When families first come to us, their focus is entirely on their loved one struggling with addiction. All they are concerned with is how to get their loved one better.
That’s our priority too, which is why it often catches families off guard when one of the first things we ask them to do is turn their focus on themselves instead.
It’s a key component of our framework, which you can watch me walk through in the Guides section of our online Facebook community, Friends of Tipping Point.
It raises comments like…
“This isn’t about me.”
“She’s the one with the problem.”
“They need help first.”
Or this comment from one of our Stop the Chaos trainings, which pretty well sums it up:
“I just don’t get how me being healthy and not enabling him will help him want to recover.”
You can see what Mike Wilson and I said in response by watching the training video here for free inside the online community, but I want to touch on it here as well, because it’s so important for anyone who loves someone with addiction to understand.
How will you getting healthy help your loved one recover?
The truth is it might not. There are no guarantees when it comes to recovery, just like anything else in life.
What it will do is give your loved one the absolute best chance at recovery, and here’s why:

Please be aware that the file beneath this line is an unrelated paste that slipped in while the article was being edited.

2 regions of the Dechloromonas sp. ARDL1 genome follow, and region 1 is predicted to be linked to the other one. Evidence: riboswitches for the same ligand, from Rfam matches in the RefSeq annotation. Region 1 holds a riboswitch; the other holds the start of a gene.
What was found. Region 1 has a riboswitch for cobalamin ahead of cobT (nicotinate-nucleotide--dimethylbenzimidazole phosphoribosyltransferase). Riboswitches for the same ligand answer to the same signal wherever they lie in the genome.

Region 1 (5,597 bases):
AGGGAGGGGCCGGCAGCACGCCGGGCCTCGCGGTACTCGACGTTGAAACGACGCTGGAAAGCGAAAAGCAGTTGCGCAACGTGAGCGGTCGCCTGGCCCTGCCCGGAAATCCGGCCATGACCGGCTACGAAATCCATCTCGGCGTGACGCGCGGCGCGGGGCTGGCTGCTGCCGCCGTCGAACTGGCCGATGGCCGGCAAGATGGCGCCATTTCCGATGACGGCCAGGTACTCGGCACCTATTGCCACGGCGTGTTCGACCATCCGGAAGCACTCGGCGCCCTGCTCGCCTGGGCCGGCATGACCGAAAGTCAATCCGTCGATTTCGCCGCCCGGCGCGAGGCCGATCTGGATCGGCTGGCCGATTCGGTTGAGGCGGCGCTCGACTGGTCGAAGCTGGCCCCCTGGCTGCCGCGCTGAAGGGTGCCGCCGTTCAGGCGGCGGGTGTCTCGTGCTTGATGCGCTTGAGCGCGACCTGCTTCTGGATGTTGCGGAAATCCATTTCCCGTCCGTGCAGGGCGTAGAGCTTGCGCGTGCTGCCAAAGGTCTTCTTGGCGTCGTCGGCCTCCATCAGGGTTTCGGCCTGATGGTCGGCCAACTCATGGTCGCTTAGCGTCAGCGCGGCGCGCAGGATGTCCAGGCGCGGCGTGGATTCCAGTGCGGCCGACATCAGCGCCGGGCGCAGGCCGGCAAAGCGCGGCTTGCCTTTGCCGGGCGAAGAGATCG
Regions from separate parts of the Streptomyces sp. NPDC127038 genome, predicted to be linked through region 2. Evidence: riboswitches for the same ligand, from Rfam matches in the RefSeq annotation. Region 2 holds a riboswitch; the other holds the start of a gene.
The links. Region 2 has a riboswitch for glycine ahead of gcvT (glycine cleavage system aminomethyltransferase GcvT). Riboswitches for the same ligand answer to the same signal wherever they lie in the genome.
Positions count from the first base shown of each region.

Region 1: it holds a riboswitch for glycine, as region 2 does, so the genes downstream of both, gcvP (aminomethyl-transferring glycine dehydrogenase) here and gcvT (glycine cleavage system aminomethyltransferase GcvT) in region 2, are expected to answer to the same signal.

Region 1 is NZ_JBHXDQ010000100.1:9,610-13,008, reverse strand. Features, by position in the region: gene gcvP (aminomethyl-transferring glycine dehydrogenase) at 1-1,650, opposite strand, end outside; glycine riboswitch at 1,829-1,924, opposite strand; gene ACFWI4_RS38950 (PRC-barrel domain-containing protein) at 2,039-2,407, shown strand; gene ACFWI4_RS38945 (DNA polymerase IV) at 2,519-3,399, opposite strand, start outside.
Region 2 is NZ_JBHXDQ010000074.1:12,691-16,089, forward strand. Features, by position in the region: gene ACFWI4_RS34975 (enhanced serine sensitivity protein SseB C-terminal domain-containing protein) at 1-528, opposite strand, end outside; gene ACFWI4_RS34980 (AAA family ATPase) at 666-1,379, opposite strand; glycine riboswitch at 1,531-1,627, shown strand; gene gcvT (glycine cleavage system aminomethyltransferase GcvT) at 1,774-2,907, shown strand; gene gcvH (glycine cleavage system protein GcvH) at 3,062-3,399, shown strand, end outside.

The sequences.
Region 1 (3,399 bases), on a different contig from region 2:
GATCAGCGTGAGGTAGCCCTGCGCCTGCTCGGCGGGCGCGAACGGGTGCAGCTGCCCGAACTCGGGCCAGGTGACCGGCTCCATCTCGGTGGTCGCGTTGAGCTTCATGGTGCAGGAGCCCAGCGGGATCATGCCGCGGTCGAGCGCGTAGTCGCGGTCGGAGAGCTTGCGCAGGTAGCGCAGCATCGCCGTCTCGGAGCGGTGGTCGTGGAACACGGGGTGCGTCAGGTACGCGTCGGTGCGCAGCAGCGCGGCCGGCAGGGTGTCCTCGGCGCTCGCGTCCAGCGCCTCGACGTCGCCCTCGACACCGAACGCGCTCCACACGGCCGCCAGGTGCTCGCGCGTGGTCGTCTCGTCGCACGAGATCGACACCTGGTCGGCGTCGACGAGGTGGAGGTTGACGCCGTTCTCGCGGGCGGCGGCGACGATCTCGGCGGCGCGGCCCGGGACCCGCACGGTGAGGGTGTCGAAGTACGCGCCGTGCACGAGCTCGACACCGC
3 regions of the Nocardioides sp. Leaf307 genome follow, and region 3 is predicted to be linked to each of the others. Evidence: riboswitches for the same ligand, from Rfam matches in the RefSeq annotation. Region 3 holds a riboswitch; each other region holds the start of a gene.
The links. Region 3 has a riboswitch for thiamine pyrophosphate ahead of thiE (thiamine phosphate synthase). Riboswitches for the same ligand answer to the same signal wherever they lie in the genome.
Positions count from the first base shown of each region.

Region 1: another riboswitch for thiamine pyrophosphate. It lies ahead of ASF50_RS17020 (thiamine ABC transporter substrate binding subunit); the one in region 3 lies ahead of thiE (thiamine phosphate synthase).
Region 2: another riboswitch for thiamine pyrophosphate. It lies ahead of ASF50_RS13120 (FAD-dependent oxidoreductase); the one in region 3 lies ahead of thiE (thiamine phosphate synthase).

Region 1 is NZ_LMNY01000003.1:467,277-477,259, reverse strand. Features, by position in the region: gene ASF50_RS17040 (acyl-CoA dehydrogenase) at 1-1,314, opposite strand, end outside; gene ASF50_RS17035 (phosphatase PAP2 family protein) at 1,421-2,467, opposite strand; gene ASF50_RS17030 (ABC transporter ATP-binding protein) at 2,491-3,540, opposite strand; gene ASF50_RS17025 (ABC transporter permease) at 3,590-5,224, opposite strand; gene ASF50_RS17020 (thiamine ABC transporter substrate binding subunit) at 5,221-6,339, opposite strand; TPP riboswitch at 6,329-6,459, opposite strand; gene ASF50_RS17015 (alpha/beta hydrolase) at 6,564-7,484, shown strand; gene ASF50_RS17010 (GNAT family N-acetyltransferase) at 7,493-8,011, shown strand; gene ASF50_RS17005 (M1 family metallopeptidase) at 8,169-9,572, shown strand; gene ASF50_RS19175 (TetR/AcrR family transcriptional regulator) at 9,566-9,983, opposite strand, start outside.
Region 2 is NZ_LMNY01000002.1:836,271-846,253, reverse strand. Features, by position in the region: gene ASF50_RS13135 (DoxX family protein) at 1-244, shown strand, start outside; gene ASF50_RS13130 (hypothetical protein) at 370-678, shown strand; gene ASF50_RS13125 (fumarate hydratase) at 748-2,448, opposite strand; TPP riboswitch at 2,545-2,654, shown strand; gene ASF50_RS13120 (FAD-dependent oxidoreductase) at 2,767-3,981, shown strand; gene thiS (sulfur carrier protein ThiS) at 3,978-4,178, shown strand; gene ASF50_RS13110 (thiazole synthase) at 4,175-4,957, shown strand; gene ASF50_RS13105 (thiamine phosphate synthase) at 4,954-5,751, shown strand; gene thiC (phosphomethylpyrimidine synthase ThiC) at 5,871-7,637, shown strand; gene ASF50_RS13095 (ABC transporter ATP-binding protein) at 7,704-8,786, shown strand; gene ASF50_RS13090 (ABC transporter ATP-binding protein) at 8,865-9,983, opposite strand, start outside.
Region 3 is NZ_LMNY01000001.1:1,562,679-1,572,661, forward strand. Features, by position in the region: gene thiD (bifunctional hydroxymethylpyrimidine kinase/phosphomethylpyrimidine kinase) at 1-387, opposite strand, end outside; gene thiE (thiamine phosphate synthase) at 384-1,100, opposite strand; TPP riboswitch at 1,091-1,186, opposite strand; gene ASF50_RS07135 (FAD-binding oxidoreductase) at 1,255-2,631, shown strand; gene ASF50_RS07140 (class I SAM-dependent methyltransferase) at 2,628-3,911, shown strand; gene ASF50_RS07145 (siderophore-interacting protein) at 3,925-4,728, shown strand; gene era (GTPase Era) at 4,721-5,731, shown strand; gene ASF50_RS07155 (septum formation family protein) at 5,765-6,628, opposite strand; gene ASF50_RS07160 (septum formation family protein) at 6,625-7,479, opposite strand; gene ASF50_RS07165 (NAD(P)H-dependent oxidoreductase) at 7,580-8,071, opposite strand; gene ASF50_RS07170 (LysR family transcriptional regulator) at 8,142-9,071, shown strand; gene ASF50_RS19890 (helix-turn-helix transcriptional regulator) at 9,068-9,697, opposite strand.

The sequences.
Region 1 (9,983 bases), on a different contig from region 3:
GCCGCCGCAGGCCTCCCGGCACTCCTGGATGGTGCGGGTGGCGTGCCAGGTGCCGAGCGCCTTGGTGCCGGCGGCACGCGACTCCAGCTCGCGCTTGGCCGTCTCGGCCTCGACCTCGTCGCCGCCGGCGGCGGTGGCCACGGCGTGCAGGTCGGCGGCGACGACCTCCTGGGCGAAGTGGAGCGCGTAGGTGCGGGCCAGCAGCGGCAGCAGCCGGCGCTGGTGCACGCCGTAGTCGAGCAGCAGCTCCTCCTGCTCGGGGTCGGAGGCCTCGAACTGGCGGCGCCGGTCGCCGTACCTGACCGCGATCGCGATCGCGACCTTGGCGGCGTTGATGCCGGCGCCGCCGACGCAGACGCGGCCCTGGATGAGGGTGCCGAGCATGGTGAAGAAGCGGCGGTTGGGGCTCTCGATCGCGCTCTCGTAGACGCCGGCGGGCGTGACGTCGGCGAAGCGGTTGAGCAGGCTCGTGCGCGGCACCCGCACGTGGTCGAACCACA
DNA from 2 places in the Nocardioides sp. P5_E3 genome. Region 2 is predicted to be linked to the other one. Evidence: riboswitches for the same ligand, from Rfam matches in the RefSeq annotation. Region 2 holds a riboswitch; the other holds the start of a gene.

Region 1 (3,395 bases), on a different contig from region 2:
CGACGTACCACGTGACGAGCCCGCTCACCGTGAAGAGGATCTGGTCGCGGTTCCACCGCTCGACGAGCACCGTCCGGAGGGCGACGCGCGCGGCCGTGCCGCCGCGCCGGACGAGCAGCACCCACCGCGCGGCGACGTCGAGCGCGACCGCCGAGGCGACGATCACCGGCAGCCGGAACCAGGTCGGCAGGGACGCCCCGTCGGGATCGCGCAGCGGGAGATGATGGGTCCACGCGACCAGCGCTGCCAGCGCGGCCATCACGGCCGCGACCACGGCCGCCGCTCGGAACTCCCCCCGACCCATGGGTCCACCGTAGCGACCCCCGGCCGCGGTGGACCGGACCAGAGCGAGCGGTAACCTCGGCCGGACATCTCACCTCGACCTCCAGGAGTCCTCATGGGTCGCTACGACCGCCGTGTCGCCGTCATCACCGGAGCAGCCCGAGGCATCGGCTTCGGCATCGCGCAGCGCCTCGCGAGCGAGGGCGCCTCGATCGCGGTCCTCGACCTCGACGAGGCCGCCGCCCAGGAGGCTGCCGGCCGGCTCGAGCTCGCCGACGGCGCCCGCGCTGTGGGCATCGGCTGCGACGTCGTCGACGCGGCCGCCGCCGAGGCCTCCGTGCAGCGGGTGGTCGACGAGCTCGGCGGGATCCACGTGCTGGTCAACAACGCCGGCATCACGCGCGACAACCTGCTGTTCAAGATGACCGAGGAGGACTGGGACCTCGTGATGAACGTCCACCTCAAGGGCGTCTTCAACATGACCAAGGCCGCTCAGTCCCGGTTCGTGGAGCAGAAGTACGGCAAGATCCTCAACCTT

When you’re caught in the chaos with your loved one, stuck in that loop of confusion, anger, and fear, you’re not in a place to offer effective support. You’re scrambling. You’re in fight or flight, desperate and chaotic, just like they are, which means you aren’t thinking clearly or able to give good advice or make recovery-oriented decisions. You have no life jacket to throw them because you’re drowning right alongside them.
But when you start to take care of yourself, to stop obsessing over the things you don’t have control over, and to walk your own path of recovery—you become a powerful resource for recovery.
Now if your loved one reaches out to you for help, you have knowledge, tools & resources to offer. You have the bandwidth to hold on to a treatment plan that would be beneficial rather than frantically trying anything you can find in the moment.
And maybe most important of all, your well-being matters.
You deserve to be healthy and feel good. You deserve to have moments of peace and to take deep, full breaths every day.
I can tell you right now, and I know for a fact the thousands of other addicts I’ve spoken with will all agree with me, none of us want to torture our loved ones. None of us want for our addiction to cause them pain or make them sick.
When we’re active in our addiction, we can’t take care of our mom or our brother or our partner. But you can give that care to yourself. Your loved one would want you to.
How to get started
We walk through specific ways you can get started caring for yourself again in our Stop the Chaos training, beginning with how to detox from chaos in Video One. If you haven’t taken the training yet, I urge you to give it a try. See what lands for you and start exploring what feels good. Or comment below the ways you are prioritizing your own health.
Because sick can’t heal sick, but recovery is contagious too.